Part 8: Fake Update #1 - Annoying Otho
Fake Update #1 - Annoying Otho
As was clear from Chapter 5, Otho is one grumpy Dwarf. His crusty exterior hides an even crustier interior! The developers even put in a few extra ways to really tick him off for no reason.
Let's start the anger parade by taking some Drudanae from Lanilor's garden. If we ask Lanilor's permission first, everything's fine and dandy. But if we don't ask, Otho catches us red-handed.
Before we even say anything, we're in the hole with Otho by 10 disposition points just for stealing. We have three choices to respond:
1) Blatant lie.
2) Defensive, blaming the victim.
3) Being apologetic saves us any further disposition loss.
Oh, I'm sorry. Shall I put the herbs back?
Don't be an idiot! It's too late for that now you've pulled 'em up. What's that you're carrying... Drudanae? Be careful with that herb, it's dangerous. Humph... well, what are you waiting for? Congratulation on being a bad thief? Get out of my sight!
What's so dangerous about these Drudanae herbs?
Not a lot - apart from some powerful hallucinatory and addictive side effects. Of course, a high dose can kill a horse. Now, get out of here. And watch where you leave that stuff... I don't want some poor kid eatin' it, mistakin' it for a sprig o' butter leaf.
Very well. Again, sir, my apologies.
2) Defending yourself by blaming the victim just digs your hole deeper by another 10 points.
Oh, I'm sorry! I didn't realize this was Lanilor's garden. There's no sign to say so.
No sign? Of course there's no sign! Everyone around here knows enough to keep out of each other's property!
1) Using blatant lies, Otho won't contradict you, but he's pretty sure you're lying.
I have Lanilor's permission, friend dwarf.
Really... What's that you're carrying... Drudanae? What d' ye need that for?
You get three more choices to respond:
1) Another blatant lie. (This ends the conversation right away.)
3) None of your business. (This ends the conversation right away.)
None of these three options will damage your standing with Otho further, but they don't get you out of the hole either.
2) The truth.
George asked me to get it for him.
George? Hrmph... I better have a word with the old fool.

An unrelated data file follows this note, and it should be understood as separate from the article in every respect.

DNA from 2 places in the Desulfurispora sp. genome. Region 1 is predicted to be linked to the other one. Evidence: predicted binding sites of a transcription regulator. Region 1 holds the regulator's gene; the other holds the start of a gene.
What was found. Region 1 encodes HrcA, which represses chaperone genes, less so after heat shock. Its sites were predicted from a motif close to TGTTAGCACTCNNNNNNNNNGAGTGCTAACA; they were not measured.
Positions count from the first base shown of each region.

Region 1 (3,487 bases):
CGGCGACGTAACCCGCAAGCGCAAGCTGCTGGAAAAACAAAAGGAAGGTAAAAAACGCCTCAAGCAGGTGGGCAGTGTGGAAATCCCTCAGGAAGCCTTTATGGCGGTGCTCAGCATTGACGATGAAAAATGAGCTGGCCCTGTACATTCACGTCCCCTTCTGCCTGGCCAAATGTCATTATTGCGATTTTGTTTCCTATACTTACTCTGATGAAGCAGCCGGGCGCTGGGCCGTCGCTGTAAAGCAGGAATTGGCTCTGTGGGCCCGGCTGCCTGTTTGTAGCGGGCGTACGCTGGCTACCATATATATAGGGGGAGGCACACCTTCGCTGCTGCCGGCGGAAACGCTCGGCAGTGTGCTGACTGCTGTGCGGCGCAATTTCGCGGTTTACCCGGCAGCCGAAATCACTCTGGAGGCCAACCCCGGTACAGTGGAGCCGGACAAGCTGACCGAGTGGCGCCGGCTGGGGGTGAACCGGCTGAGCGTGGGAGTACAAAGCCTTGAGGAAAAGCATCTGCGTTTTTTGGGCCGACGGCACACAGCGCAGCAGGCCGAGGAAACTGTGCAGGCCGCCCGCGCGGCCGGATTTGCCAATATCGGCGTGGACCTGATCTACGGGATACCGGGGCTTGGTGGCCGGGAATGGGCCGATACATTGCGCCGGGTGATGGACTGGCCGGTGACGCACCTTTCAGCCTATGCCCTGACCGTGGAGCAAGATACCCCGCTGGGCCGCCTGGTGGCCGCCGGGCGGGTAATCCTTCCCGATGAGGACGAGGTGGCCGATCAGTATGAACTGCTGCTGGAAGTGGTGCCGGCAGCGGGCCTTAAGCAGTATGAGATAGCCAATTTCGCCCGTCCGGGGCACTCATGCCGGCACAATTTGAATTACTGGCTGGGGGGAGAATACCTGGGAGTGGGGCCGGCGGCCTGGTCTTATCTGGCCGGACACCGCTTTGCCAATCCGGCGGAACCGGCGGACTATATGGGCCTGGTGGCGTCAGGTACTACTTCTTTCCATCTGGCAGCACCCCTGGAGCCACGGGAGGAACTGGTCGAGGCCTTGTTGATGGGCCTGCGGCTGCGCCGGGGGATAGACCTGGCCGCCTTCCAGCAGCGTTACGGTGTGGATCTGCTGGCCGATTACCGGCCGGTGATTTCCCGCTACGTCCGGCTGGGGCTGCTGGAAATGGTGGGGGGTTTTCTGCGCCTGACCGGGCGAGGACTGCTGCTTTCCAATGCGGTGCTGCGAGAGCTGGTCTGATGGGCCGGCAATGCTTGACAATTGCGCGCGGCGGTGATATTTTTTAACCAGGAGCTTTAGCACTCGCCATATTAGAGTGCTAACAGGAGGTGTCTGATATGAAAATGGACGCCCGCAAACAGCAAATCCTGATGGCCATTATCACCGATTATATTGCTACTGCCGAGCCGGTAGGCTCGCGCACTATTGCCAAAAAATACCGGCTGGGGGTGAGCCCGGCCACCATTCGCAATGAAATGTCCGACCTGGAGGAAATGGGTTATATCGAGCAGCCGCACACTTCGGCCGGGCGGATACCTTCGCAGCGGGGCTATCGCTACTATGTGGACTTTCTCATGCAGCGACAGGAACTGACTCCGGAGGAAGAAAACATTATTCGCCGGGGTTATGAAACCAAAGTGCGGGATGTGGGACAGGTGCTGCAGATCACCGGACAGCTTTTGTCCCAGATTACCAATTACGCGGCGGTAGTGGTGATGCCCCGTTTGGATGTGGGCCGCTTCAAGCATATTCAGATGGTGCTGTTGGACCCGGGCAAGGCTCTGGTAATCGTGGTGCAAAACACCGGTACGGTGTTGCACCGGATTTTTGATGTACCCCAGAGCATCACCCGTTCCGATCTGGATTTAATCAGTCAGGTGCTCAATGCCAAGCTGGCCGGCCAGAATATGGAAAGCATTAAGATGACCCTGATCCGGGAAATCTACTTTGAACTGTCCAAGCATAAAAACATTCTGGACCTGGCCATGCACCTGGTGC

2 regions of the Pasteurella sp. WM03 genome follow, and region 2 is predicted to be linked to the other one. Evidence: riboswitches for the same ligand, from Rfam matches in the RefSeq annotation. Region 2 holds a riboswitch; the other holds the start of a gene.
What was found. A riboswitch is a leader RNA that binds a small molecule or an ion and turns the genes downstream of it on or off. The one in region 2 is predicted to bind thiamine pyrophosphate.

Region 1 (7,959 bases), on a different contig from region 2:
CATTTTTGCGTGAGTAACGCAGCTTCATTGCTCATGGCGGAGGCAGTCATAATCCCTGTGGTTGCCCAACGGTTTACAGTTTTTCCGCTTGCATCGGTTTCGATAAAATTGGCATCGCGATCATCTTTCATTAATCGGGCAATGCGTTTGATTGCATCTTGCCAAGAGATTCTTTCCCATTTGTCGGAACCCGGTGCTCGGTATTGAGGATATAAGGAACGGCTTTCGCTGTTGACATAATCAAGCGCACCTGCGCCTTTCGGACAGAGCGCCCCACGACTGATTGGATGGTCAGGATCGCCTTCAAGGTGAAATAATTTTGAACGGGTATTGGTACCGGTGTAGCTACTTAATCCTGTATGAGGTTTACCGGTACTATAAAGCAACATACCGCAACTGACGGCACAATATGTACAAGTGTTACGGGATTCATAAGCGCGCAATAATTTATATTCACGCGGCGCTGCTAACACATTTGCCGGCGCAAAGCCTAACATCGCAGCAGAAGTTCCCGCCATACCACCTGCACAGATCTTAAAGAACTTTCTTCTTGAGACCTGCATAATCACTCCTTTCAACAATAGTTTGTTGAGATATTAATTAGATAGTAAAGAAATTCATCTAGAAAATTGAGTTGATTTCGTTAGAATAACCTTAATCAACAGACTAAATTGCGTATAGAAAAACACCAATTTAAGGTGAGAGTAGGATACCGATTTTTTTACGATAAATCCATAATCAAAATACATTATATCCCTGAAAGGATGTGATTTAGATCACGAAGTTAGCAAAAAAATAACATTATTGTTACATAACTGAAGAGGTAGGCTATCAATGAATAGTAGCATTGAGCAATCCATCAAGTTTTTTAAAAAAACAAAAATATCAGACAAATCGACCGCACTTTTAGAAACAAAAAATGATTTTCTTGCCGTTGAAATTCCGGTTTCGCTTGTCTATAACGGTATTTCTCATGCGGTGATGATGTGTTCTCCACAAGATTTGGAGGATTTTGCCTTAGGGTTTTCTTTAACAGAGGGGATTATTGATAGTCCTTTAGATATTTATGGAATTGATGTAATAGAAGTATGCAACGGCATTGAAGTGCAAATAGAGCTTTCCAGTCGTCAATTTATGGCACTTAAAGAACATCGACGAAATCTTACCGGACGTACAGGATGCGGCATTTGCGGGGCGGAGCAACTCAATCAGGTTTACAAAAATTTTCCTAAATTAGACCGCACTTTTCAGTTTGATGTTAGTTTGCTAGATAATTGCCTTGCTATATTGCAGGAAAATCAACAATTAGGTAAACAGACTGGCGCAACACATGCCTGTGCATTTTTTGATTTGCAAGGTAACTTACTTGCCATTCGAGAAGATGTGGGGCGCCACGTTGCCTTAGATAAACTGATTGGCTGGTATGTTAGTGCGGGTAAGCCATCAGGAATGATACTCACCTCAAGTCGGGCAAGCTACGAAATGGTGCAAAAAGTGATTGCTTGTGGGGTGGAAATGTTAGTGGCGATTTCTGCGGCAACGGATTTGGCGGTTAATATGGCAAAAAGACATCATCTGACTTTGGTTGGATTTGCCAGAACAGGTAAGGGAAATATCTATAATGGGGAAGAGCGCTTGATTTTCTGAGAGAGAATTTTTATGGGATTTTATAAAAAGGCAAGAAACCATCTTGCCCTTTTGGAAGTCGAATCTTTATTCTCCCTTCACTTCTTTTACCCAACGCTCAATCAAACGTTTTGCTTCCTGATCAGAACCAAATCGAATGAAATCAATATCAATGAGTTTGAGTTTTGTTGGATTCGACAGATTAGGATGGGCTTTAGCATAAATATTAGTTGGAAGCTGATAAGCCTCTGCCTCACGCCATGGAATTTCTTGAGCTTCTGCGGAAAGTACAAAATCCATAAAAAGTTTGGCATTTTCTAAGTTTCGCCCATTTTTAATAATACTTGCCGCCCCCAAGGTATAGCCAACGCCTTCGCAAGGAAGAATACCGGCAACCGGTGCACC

Do whatever you think is necessary, but I really have to go now.
Instead of that, you also have the option of blatantly contradicting yourself by saying that Lanilor needs it for a potion to help Mardaneus, one sentence after you said George wanted you to get it. Otho doesn't call you on this and you don't lose disposition.
That was just the warm-up, to get our griefing muscles all limbered up.
Video - Annoying Otho for Fun and Anti-Profit (Voice-acting)
Next in Otho's house, you'll notice a skeleton.
That looks touchable...
Oops. This lowers Otho's disposition by another 10 points. (It seems to cap at -35, which is a good idea. We want to annoy him, not kill him.)
Well, that was fun. Anything else? Say... what's that in the tips you get when you save and load a game?
Sounds reasonable. You raise pigs to slaughter them, right? We're saving time!
Aww... he didn't mean it. He's just kidding. He'll thank me!
This lowers Otho's disposition by another 15 points, up to -35.
You... you mass murderer! You'll pay for this!
This is only lethal below a certain health range, maybe based on your level or reduced by armor. Jeremiah has 40 health at level 1 and this is an insta-kill then.
When you reload your game, the game gives you some helpful advice:
Oh yes, the other day, I might have mentioned the skill Resurrect. I think I said I probably wouldn't be using it. Once I heard that many normal enemies in "Act 2/Act3" can drop Gold Charms, I changed my mind. (Charms are like gems from Diablo 2, socketable into items, and Gold Charms are the highest quality.) My name isn't Mr. Swoon, but I have just become a Monster Rancher.